Hot and dry temps got your pasture down?
Hot and dry temps got your pasture down?
The record heat and lack of rain has turned many pastures brown and weedy as grasses go dormant and weeds continue to grow. This can spell trouble for your horses and your pasture. Understanding how extreme temperatures affect your pasture and using a few common sense management tools can help keep your horse safe and your pasture alive.
How grasses and weeds react to stress:
As a defense mechanism to stress, grasses and weeds tend to accumulate more sugar in their leaves. In drought conditions what little grass is left in your pasture may likely contain higher than normal levels of fructans. This increases the risk of laminitis in sensitive horses.
Most common weeds are more drought-resistant than grass, so they remain in the pasture when the grass is gone. The higher sugar levels make these weeds more palatable to bored and hungry horses looking for something to chew on. Stressed weeds can also contain higher than normal levels of toxins, making them more dangerous when consumed.
Grass and weeds that are rebounding after a drought can be dangerous for the same reasons, which is why many veterinarians report an increase in colic and laminitis cases when rain follows a period of drought.
A few simple management tips:
Supplement your pasture with hay.
The foundation of any good equine diet is good quality fiber, so when pastures dry up, hay is a must. Put out a flake or two and see how much your horses eat. If they devourer it, then that is a good sign the pasture is no longer meeting their needs. If they simple nibble on it, then you are still in good shape. Offering hay will also make it less likely that toxic weeds will tempt your horses. Continue to monitor your horse’s reactions to supplemental hay and increase the amount offered if dry conditions persist.
Don’t overgraze your pasture during a drought.
The key to keeping your pasture alive is to support a good root system. Plants feed their roots through photosynthesis that occurs in the plants’ leaves. Plants that are cropped too close to the ground can no longer produce enough nutrients to support the root system and the entire plant dies. If necessary to prevent overgrazing, designate an area like a dry lot or ring and use it for turnout until after the drought passes.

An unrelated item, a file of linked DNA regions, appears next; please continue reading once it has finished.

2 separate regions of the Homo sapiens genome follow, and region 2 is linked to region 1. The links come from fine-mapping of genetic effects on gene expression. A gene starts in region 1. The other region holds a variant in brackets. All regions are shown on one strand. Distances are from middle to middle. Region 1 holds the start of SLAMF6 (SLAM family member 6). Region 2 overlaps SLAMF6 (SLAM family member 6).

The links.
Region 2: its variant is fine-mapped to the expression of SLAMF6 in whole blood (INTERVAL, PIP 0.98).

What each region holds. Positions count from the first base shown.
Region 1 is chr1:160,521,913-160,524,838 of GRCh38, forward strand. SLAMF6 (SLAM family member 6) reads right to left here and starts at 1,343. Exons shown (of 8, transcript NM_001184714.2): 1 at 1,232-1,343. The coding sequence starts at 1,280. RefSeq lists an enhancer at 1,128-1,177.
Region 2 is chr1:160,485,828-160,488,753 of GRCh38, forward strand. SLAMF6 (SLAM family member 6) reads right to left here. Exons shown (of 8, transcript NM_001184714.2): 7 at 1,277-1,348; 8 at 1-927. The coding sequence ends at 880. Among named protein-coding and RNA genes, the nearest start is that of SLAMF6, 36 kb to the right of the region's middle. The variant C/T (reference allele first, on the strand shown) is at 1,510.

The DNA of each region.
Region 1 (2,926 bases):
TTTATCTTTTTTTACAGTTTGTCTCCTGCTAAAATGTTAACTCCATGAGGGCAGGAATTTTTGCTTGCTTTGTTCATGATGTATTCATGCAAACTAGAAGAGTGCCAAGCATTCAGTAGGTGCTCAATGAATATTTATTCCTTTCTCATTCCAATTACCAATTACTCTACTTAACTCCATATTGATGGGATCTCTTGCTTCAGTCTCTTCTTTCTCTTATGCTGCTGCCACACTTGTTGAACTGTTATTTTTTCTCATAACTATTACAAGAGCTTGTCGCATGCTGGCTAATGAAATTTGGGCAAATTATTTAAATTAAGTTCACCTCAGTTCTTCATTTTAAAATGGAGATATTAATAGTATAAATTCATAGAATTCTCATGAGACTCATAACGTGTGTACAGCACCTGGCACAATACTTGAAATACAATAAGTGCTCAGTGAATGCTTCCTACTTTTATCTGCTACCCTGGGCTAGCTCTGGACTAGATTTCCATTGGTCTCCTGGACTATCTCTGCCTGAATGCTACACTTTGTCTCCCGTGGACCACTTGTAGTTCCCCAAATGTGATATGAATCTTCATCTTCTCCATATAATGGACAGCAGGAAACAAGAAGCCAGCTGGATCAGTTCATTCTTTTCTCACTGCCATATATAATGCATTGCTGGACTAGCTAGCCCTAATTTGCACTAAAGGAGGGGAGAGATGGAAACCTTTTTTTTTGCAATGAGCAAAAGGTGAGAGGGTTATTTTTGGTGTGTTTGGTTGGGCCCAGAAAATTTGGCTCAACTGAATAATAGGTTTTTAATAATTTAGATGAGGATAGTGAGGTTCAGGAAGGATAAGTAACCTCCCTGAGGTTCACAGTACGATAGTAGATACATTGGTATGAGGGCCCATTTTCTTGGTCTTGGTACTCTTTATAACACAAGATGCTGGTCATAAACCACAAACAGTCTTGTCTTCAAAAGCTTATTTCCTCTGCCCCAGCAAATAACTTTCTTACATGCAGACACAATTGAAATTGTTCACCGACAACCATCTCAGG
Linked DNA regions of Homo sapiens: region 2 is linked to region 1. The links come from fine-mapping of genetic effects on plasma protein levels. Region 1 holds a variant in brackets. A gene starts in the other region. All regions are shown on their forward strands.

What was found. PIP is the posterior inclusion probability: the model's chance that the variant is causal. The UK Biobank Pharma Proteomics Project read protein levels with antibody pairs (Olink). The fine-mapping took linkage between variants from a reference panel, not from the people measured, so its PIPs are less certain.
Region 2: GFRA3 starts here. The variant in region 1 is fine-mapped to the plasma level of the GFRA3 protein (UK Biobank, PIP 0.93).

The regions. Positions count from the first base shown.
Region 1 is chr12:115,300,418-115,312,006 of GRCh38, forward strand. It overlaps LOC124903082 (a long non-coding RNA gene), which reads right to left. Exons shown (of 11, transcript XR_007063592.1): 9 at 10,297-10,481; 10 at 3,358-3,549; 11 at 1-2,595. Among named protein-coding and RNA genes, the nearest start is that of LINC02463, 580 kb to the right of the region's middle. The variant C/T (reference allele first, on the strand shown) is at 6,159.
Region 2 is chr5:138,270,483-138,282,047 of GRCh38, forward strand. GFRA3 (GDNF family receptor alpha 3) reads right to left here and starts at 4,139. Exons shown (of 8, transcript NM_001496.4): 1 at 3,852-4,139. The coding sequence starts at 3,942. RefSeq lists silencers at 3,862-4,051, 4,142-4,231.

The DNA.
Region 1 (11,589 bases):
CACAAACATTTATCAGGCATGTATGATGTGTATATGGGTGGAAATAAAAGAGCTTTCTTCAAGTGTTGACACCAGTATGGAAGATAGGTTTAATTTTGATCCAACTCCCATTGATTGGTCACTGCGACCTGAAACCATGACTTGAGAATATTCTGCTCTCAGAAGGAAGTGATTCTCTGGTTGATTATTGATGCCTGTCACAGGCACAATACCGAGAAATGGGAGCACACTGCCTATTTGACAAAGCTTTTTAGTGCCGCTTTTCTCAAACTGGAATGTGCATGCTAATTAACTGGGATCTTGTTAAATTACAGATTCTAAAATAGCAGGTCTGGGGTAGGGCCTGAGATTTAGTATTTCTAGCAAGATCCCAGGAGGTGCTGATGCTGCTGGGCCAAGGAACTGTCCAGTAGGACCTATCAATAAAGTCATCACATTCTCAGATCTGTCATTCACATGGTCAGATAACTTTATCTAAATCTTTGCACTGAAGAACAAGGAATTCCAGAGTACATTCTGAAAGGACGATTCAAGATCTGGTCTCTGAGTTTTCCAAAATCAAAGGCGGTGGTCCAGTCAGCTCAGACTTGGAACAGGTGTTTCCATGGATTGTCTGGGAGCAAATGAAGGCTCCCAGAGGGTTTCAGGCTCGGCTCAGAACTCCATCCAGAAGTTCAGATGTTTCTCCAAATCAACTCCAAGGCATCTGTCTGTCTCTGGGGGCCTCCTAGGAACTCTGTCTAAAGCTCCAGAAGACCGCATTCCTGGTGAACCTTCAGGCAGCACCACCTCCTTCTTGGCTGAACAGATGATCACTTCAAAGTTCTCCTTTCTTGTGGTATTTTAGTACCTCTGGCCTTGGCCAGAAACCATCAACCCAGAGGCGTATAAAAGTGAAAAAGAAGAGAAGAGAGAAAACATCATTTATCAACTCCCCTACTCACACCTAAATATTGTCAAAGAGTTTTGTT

Give your pasture a chance to recover after the drought is over.
Even though your pasture greens up and begins to grow after it rains, the root systems take some time to recuperate. Also, as mentioned above, post-drought grass contains higher than normal amounts of sugar in the leaves that may lead to colic or laminitis if horses eat too much. Limit grazing until the pasture has a chance to recover.
Fertilize with care.
Plants will rebound more quickly after a drought if the soil contains the proper nutrients; however, fertilizing during dry periods can be tricky. Applying fertilizer at the incorrect time or using the wrong kind of fertilizer may cause existing plants to absorb dangerous levels of nitrates. Check with your local County Extension office about when to fertilize and what types of fertilizer to use.
Continue mowing to keep the weeds under control.
Many weeds will happily grow and go to seed during drought conditions. This leads to more weeds and more competition for your pasture grasses when the rain comes and everything begins growing again. Routine mowing will keep weeds under control and stop them from going to seed.
As always, be sure that your horses have access to plenty of fresh water during this hot, dry spell. When the pasture is dry, your horses aren’t taking in as much water from their feed and will drink more. Monitor farm ponds and put out supplemental water tanks when necessary. Make salt blocks available wherever horses are turned out. Use electrolytes daily to replace the minerals and fluids lost in sweat.
Article written by KPP staff.
Copyright (C) 2012 Kentucky Performance Products, LLC. All rights reserved.
Article sponsored by Micro-Phase, which provides essential vitamins and trace minerals missing from forages and unfortified diets in an easy-to-digest form.
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